Persons [ ] A Pure Moment of Crepuscular Naturalism | Gisèle Prassinos & the Surrealist Group, 1920- 2015


 Man Ray, Gisèle Prassinos reading her Poems to the Surrealists, 1934
André Breton, René Char, Paul Éluard, Henri Parisot, Benjamin Péret, Gisèle Prassinos, Mario Prassinos


“I never knew how to write a realistic story. I never knew how to draw or to write life as it is. Each line, each word distracts me and pulls me towards the impossible.”

Gisèle Prassinos, Le Temps n’est rien, 1958

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Gisele Prassinos, La Sauterelle arthritique (The Arthritic Grasshopper) GLM, 1935
Of Greek parentage, Gisele Prassinos was born in Istanbul. Her family emigrated to France when she was two years old. A precocious writer, whom Andre Breton is credited with discovering, she was only fourteen when her first texts appeared in 1934. They were published in the French surrealist-oriented magazine Minotaure and in the Belgian periodical Documents 34. The following year, her first book came out under the title La Sauterelle arthritique (The Arthritic Grasshopper), prefaced by the surrealist poet Paul Eluard, who also wrote a postface for her subsequent collection, Le Feu maniaque, in 1939.
Gisele Prassinos, Le Feu maniaque, 1939
Noting that in La Sauterelle arthritique “enchantment beats its wings among the strange attractions of crepuscular naturalism,” Eluard praised in Gisele Prassinos’ work the spirit of “disassociation, suppression, negation, revolt,” in which he saw “the ethics of children, of poets who refuse to improve, and who will remain freaks so long as they have not awakened in all men the wish to face squarely everything separating them from themselves.” Later, Le Feu maniaque prompted Eluard to remark of its author, “She offers all comers a pure moment in exchange for centuries of boredom.”
Gisèle Prassinos, 34 autographed letters to Mario Prassinos, 1939-1941. Printed in 1935 by Guy Lévis-Mano
Breton, for his part, declared in the Anthologie de l’Humour noir, “Gisele Prassions’ tone is unique: all poets are jealous of it.”  That tone marks the early story reproduced here: Journoir (Blackday) dating from 1934. This text is characteristic, in that it makes us witness to the operations of a child’s imagination, as yet unrestrained by the adult’s sense of the world as stable and limited by rational predictability. The narrator’s attitude is consistently closer to curiosity than to horror, while no moral preoccupations color her account.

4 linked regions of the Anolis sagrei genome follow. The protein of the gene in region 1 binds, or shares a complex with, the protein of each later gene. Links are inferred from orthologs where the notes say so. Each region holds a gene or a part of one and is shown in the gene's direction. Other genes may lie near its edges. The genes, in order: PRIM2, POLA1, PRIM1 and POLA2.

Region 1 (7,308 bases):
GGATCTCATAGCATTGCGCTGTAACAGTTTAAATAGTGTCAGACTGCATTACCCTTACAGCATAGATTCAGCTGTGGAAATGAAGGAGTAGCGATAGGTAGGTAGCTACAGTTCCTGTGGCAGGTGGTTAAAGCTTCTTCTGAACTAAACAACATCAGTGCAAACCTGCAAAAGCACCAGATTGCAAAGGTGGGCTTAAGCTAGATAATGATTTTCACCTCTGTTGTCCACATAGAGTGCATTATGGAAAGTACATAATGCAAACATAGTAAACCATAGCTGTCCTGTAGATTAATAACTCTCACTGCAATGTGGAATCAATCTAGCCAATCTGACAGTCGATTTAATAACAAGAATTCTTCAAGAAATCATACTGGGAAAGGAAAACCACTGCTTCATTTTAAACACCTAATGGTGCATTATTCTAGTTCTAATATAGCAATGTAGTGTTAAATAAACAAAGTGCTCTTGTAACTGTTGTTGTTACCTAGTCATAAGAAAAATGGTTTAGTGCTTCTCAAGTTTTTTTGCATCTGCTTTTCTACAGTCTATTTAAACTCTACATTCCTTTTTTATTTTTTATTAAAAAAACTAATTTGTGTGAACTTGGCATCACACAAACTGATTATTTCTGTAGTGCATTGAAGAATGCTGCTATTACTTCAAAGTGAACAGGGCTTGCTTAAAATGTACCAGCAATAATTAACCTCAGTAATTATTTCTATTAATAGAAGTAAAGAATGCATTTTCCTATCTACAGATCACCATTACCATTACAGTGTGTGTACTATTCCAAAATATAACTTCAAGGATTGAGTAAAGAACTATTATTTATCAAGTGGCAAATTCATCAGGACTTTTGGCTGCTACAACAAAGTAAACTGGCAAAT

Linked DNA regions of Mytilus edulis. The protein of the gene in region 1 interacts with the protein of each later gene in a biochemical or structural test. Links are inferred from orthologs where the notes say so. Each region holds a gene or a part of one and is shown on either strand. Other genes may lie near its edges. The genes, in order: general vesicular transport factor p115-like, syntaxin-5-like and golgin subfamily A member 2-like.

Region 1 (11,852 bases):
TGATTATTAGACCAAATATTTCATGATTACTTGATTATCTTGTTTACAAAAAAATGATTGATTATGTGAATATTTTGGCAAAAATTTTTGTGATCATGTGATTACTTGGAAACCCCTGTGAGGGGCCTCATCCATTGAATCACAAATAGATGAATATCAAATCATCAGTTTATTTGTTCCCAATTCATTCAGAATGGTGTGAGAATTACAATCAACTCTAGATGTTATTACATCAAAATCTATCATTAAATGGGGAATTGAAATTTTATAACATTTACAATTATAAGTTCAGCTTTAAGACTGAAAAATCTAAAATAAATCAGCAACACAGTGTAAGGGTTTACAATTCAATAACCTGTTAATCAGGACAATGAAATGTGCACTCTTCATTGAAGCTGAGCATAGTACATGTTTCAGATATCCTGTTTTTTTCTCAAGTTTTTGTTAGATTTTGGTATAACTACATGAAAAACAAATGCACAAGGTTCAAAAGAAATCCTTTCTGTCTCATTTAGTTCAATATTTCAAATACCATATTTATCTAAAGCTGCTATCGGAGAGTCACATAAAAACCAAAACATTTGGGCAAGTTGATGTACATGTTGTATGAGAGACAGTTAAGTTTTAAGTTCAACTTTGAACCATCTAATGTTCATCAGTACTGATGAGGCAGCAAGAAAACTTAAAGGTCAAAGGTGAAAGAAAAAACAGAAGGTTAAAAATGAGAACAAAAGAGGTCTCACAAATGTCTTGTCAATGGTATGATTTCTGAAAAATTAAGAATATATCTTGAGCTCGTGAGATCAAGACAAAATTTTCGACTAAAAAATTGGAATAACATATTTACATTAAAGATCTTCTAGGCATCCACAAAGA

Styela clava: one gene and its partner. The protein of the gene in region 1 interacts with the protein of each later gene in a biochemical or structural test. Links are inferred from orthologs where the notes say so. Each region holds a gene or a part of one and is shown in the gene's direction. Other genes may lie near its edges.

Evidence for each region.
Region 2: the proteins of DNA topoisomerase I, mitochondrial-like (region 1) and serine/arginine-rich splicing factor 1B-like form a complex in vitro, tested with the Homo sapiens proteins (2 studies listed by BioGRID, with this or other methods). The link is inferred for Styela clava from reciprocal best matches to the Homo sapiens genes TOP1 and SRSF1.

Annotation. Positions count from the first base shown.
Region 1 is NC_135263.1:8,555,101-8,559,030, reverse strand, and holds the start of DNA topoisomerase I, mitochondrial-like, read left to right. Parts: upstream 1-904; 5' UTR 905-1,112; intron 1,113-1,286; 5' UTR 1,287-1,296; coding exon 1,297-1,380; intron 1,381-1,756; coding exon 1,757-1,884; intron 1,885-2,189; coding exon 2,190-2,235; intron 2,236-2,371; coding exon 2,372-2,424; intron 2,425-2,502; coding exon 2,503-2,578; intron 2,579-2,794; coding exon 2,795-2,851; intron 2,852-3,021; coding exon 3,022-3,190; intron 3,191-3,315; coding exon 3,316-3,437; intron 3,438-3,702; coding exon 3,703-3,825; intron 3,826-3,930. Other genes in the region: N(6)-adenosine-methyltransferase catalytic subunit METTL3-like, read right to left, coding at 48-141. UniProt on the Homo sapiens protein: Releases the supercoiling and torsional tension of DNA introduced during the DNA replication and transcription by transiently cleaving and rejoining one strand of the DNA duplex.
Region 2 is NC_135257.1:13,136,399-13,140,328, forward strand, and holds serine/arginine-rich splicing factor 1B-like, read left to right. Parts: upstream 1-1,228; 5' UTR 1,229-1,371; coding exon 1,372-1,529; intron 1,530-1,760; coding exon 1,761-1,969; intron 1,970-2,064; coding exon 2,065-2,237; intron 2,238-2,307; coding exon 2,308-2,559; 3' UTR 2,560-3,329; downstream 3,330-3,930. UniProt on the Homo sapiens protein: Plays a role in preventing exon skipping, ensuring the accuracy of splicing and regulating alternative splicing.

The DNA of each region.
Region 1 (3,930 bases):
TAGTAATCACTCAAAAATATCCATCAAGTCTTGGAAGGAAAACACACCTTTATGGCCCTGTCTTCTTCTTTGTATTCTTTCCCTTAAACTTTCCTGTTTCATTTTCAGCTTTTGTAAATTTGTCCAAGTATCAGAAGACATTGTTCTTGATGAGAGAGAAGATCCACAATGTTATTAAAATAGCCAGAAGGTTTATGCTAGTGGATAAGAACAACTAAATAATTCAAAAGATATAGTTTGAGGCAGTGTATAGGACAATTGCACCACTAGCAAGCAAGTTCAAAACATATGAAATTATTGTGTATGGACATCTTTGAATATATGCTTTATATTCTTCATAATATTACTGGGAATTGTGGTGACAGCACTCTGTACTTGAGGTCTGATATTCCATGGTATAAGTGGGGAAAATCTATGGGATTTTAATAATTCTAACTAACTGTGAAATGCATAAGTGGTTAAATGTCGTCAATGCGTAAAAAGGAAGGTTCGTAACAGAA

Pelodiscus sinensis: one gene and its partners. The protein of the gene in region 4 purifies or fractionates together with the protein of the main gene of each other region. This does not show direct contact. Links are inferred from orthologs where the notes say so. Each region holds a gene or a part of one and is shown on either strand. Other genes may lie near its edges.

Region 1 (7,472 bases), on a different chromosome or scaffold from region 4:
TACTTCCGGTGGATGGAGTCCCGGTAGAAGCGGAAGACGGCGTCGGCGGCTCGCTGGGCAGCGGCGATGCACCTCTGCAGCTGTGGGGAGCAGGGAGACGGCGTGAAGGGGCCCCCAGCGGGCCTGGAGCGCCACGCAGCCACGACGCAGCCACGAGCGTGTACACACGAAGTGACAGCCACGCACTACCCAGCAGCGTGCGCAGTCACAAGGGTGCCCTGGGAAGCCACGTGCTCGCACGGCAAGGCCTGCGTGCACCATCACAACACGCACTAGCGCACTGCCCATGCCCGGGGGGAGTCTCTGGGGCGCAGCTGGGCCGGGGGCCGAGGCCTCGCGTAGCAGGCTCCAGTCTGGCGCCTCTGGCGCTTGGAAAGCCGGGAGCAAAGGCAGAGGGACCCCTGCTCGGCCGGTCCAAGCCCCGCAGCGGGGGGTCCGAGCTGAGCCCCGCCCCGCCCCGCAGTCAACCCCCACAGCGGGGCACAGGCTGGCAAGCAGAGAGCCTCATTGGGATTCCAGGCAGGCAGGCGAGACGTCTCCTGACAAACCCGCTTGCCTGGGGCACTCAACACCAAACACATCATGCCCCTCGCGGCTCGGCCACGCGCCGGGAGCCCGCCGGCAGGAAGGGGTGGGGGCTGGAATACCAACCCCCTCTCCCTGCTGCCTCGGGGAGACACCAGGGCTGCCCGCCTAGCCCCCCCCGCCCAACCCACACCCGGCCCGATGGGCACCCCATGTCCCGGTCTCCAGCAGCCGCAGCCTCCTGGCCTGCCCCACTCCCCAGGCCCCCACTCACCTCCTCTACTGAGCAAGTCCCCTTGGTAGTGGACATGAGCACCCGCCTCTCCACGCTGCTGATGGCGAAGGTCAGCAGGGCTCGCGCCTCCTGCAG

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Gisele Prassinos, The Traveller, 1961                          Gisele Prassinos.

Bringing together a number of her early texts under the heading Les Mots endormis (Sleeping Words), Gisele Prassinos spoke of them in 1967 as “the result of a certain absence“:


“There is a pocket of darkness in us that, with the help of a drowsiness of consciousness, writing succeeds in penetrating.  Once the first word has been set free, the wave breaks. Then comes them moment when the pen drops, discouraged by its own hesitation.  Something has intervened; returning, consciousness reclaims its rights, wishing to put things in order. Consciousness is now surprised,  sometimes filled with wonder by the word from the dark, often tempted to make a contribution of its own.” 


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Gisèle & Mario Prassinos, 1934 

Born of the absence brought about by the practice of automatic writing, the stories of Gisele Prassions lend support to Eluard’s affirmation that automatism “ceaselessly opens new doors on the unconscious and, as it confronts the unconscious with the conscious, with the world, increases its treasures.”

After World War II Prassinos’s association with organised surrealism was limited, but she continued to publish widely.

Gisèle Prassinos, works, 1920- 2015

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